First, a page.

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Glycolysis: Glucose –> G6-P –> F6-P – Glycolysis and Pyruvate Metabolism

by Kevin Ahern, PhD
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    00:01 Okay so what I am going to do now is take you through step by step the individual reactions of glycolysis , discuss a little bit about the enzymes and then some additional considerations for each reaction as appropriate.

    00:11 In the first reaction we see the glucose being converted into glucose-6-phosphate.

    00:17 This is a very simple reaction catalyze by an enzyme called hexokinase.

    00:22 You can see that this is one of reactions that requires an input of ATP in order to jump start the process.

    00:29 And the reason that this happens is that the phosphorylation of glucose by itself is not energetically favorable. So the reaction is coupled to an energetically favorable reaction which is the hydrolysis of ATP to make ADP and of-course the other product being glucose-6-phosphate.

    00:48 This reaction involves the carbon number 6 of a glucose as you can see here that becomes attached to the phosphate which is carbon number 6 shown in the glucose-6-phosphate.

    00:58 This is a regulated step of glycolysis.

    01:00 Now glycolysis has a very unusual system of regulation and there are some reasons why that's the case.

    01:07 But glycolysis as we will see has three points of regulation in it and this first step is one of those point of regulation.

    01:14 Hexokinase, the enzyme, is actually inhibited by it's product.

    01:20 So as it's product accumulates in cells, hexokinase will quit running this reaction.

    01:26 Now that's important because if a cell is, for example, making glucose what will happen is glucose-6-phosphate's concentration is increased.

    01:35 And if glucose-6-phosphate concentration is increasing, then there is no reason to continue making more of it.

    01:41 Hexokinase gets shut off in the process.

    01:44 The delta G zero prime for this reaction is very favorable because of the hydrolysis of ATP being about -16.7 kJ/mol and it goes forward readily.

    01:57 Now hexokinase is an interesting enzyme it's founds inversely all cells of the body it's not specific to glucose and that's why it's called hexokinase instead of glucokinase.

    02:06 The hexo referring to 6 and the 6 that it's referring to are 6 carbon sugars.

    02:13 So for example hexokinase could also work on a 6 carbon sugar like galactose and make galactose-6-phosphate.

    02:20 Glucokinase which is a related enzyme has a higher Km which means that it requires a greater amount of glucose to work on and glucokinase is found in the liver.

    02:32 Now that turns out to be important because glucose is made in the liver and so with glucokinase being in the liver and having a higher Km it means that glucokinase will not be active typically under the glucose concentrations where the liver is making glucose and that balance is really important.

    02:50 As I said the hexokinase is inhibited by it's product and one other thing about the hexokinase is very interesting.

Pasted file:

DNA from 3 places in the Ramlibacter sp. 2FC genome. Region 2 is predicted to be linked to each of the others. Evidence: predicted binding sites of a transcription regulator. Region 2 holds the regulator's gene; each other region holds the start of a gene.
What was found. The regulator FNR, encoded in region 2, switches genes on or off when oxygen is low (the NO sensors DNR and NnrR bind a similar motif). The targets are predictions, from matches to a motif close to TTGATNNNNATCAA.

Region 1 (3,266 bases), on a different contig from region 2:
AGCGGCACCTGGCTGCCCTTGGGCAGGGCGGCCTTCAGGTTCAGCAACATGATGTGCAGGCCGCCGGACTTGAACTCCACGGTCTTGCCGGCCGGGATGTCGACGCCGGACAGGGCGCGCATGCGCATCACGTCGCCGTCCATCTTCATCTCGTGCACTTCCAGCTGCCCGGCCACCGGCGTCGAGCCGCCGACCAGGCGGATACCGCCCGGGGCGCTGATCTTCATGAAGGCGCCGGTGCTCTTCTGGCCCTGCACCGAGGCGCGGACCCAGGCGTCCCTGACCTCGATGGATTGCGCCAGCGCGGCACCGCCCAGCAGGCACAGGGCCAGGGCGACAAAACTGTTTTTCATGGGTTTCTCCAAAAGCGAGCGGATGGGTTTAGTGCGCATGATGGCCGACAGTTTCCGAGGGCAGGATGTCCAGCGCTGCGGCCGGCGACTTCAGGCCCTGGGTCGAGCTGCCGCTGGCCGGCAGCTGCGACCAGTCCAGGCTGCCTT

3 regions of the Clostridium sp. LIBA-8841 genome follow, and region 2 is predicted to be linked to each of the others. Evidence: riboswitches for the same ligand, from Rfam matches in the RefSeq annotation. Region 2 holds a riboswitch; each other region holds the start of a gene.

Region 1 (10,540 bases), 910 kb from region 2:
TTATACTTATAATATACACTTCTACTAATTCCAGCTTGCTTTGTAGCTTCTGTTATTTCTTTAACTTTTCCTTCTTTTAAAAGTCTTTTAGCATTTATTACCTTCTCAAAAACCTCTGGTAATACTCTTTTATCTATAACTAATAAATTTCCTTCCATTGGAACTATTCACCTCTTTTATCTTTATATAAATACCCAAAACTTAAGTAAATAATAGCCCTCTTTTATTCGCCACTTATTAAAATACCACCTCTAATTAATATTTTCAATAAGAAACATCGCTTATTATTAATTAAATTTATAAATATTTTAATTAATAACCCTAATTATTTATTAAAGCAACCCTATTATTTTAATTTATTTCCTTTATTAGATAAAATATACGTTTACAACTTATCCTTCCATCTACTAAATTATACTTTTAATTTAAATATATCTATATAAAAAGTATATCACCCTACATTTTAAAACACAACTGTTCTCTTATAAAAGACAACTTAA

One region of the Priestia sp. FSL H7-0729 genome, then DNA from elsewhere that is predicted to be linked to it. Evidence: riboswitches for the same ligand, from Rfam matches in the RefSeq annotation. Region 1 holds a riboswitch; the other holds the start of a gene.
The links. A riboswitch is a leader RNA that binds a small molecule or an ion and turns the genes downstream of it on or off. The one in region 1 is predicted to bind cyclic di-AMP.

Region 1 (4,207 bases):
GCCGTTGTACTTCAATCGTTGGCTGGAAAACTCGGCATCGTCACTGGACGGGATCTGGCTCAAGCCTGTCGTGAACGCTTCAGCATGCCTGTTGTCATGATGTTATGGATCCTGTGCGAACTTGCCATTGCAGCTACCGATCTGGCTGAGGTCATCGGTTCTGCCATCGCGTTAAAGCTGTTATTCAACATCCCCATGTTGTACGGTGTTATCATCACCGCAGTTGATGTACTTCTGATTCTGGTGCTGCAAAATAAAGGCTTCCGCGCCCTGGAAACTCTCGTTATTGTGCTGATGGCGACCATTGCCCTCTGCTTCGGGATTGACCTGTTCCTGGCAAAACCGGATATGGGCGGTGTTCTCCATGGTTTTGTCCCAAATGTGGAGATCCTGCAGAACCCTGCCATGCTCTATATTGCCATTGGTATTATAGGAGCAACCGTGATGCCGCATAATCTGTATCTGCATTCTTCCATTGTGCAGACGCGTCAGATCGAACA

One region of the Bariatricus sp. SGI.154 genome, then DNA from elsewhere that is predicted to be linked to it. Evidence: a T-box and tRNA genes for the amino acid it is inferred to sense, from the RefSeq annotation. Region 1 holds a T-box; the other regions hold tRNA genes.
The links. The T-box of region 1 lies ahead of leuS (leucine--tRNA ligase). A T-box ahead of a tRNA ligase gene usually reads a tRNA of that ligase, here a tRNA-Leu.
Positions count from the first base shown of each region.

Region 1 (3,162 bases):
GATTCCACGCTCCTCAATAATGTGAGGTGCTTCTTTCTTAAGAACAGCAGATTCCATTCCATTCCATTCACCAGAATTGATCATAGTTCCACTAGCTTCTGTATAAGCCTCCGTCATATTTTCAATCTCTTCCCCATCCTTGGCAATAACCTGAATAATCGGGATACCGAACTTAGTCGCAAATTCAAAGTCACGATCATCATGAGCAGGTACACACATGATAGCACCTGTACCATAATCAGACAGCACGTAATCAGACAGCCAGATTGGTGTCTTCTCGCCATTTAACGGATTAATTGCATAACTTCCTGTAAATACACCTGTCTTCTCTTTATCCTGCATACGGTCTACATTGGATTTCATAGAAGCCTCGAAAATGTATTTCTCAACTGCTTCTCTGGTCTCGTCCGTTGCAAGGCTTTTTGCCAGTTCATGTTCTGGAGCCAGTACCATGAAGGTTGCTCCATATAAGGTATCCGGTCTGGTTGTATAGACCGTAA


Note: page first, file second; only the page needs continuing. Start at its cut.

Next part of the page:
02:57 Hexokinase has a mechanism of action that involves what I'd like to describe as jaws.

    03:02 And these jaws looks sort of like this before the enzyme has bound to it's substrate.

    03:08 The two substrates that hexokinase binds to are ATP and glucose.

    03:13 And in this reaction what happens is, once the enzyme has bound the ATP in my top hand and the glucose in my bottom hand We see the Koshland Induced Fit come into the play because the enzyme goes through clamping down of the jaws like I am showing here, which brings the ATP and the glucose into very close physical proximity.

    03:32 This facilitates the movement of the phosphate from ATP to glucose.

    03:38 At that point the jaws open and the ADP and glucose-6-phosphate are released.

    03:45 In the second reaction of glycolysis this simple reaction is catalyzed by an enzyme called phosphoglucoisomerase and as it's name suggest it's catalyzing an isomerisation.

    03:56 The isomerisation is simply a rearrangement of the glucose-6-phosphate into a different sugar called fructose-6-phosphate.

    04:04 And though they look very different, fructose and glucose are fairly closely related to each other.

    04:08 This is a readily reversible reaction. It can go forwards and it can go backwards and the direction that it proceeds will be a function of concentration of these.

    04:17 Now reversible reactions are things to think about because when we go to make glucose in the process of gluconeogenesis, some of the reactions are run in the reverse reaction. This is one of those reactions.


    About the Lecture

    The lecture Glycolysis: Glucose –> G6-P –> F6-P – Glycolysis and Pyruvate Metabolism by Kevin Ahern, PhD is from the course Carbohydrate Metabolism.


    Included Quiz Questions

    1. It requires ATP in the reaction it catalyzes
    2. It is a non-regulated enzyme of glycolysis
    3. It catalyzes a reaction with a positive Gibbs free energy change
    4. It catalyzes an isomerization
    1. The reaction is readily reversible
    2. G6P is converted to F6P using energy from ATP
    3. Regulators include G6P and F2,6BP
    4. The enzyme is a kinase

    Author of lecture Glycolysis: Glucose –> G6-P –> F6-P – Glycolysis and Pyruvate Metabolism

     Kevin Ahern, PhD

    Kevin Ahern, PhD


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